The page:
In the first 6 months, your baby’s system is slowly getting ready to digest solid foods.
Once your baby eats well with a spoon, you can introduce pureed or blended foods. Start with pureed vegetables, such as peas or spinach. You can also introduce meat, chicken, or other healthy proteins. As your baby gets used to thicker food, slowly start introducing mashed cooked vegetables and fruits rather than pureed.
To help your baby start solid foods:
- Introduce solids when your baby is about 6 months old.
- Consider starting with baby rice cereal, a great first solid food.
- Wait 2-3 days after introducing one new food before introducing another. This will give time to watch for food allergies.
- Focus on nutritious, healthy foods that are made for babies and not adults.
- Skip desserts and sugary treats. These are not nutritious foods for babies.
- Don’t give up on the foods your baby doesn’t like right away. Try new foods many times to give her a chance to like them. Don’t make her eat a food if she cries or turns her head away from you.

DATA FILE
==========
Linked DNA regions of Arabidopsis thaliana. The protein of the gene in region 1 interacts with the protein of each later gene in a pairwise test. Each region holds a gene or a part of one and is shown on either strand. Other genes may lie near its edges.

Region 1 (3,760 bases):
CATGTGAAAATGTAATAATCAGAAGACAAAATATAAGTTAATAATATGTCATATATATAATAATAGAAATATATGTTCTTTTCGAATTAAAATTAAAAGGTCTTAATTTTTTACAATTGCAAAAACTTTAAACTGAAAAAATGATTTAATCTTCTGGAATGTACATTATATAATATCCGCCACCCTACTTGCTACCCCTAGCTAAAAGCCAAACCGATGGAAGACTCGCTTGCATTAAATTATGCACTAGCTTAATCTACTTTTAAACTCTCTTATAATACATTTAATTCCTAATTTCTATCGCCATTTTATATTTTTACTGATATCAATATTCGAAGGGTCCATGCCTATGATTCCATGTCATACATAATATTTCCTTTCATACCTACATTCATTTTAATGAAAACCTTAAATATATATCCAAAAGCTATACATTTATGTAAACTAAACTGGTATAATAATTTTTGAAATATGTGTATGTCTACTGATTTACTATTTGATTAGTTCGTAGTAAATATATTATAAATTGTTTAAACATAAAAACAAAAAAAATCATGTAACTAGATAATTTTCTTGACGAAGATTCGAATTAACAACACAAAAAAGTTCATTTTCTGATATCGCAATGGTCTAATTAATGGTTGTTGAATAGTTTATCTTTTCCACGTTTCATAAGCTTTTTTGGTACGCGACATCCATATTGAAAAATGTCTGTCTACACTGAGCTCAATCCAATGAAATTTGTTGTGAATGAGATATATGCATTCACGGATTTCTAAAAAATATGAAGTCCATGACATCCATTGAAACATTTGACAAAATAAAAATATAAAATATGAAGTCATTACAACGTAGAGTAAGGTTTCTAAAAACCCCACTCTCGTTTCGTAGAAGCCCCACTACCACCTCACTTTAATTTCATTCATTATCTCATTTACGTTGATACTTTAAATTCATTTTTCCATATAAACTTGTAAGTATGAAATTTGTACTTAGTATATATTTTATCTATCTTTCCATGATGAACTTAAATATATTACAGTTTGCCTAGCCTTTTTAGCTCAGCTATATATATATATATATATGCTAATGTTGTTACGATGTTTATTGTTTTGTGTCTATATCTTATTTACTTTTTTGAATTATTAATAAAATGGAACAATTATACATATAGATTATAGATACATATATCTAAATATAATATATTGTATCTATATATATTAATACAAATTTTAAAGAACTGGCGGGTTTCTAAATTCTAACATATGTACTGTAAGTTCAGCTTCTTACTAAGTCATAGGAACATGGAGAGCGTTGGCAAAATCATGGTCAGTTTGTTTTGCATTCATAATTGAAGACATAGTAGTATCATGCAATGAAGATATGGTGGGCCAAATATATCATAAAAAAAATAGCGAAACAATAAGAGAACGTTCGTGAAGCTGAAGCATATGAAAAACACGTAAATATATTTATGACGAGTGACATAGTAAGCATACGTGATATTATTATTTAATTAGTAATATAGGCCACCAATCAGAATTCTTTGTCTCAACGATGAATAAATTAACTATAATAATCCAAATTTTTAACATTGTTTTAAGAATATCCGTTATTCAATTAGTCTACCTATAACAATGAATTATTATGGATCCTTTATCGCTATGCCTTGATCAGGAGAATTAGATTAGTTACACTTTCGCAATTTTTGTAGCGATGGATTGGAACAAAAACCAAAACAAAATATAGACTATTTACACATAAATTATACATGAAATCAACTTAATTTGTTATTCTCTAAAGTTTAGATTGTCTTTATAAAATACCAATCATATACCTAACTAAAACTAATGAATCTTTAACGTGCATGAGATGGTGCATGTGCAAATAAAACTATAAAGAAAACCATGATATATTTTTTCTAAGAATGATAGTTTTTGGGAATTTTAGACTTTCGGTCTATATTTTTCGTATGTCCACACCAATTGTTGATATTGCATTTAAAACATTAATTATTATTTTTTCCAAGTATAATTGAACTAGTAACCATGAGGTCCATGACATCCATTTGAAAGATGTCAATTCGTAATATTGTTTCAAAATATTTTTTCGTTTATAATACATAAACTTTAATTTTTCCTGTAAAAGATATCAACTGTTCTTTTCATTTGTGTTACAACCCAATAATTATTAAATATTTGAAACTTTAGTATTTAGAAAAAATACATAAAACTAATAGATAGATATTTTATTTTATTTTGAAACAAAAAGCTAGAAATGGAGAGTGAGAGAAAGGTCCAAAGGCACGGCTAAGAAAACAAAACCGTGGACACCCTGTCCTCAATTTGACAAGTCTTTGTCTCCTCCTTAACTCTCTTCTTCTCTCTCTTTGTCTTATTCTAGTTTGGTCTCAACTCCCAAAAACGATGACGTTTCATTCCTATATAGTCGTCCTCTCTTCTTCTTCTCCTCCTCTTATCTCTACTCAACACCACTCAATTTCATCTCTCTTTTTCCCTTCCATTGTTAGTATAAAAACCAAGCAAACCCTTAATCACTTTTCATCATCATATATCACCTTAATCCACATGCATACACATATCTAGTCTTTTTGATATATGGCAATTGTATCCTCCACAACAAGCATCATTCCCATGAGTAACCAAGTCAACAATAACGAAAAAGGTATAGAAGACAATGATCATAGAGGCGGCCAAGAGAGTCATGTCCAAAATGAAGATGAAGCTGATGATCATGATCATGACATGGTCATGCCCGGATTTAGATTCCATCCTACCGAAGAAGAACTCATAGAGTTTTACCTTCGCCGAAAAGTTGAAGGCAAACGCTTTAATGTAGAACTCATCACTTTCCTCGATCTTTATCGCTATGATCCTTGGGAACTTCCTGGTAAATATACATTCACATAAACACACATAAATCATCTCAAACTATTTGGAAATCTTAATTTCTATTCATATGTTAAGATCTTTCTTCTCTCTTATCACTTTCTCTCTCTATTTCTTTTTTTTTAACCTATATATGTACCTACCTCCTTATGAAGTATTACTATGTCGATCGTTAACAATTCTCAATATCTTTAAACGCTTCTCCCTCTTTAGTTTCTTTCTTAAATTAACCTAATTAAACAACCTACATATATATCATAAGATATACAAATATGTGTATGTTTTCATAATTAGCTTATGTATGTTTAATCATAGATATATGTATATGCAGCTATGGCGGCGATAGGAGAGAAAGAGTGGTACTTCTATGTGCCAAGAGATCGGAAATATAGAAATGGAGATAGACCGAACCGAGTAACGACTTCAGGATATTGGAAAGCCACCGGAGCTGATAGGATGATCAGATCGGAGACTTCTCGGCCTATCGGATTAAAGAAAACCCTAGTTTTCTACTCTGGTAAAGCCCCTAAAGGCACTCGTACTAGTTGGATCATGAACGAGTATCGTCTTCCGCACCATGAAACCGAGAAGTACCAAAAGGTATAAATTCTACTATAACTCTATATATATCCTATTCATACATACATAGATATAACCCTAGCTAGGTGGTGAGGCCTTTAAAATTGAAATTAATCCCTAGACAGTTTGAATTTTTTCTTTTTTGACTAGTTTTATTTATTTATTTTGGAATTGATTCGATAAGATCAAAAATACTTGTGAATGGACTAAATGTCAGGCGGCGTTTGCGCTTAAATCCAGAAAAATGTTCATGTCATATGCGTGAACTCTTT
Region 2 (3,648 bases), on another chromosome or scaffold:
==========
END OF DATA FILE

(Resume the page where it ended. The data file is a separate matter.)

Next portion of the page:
- Don’t worry if your baby gets messy, especially when you first introduce solid foods. Start slowly with smaller amounts until he gets the hang of it.
- Learn the Heimlich maneuver. As children learn to eat more solid foods, it is possible that they can choke.
- Wait until she’s at least 1 year of age to introduce whole cow’s milk or other types of milk (like rice milk or almond milk). In her first year, your baby needs to get most of her nutrition from breast milk or formula.
Foods to introduce as your baby grows:
When your baby is 6 months old, the World Health Organization suggests that you start to offer solid foods, while continuing to breastfeed. Babies still need to get most of their nutrition from breast milk or formula through their first year.
As you introduce solid foods, make sure that foods will not cause choking. Cut foods like grapes, cheese sticks, or hot dogs into small, bite-size pieces.
When your baby is under age 1, don’t give him these items or foods containing these items:
- Sugar or artificial sweeteners.
- Whole nuts.
- Certain fish.
- Tea or coffee.
- Low-fat or reduced fat foods.
The above food items, which should be avoided, contain:
- Common allergens.
- Bacteria that can easily cause infection young immune systems.
- Caffeine, which should be avoided by children under 1 year old.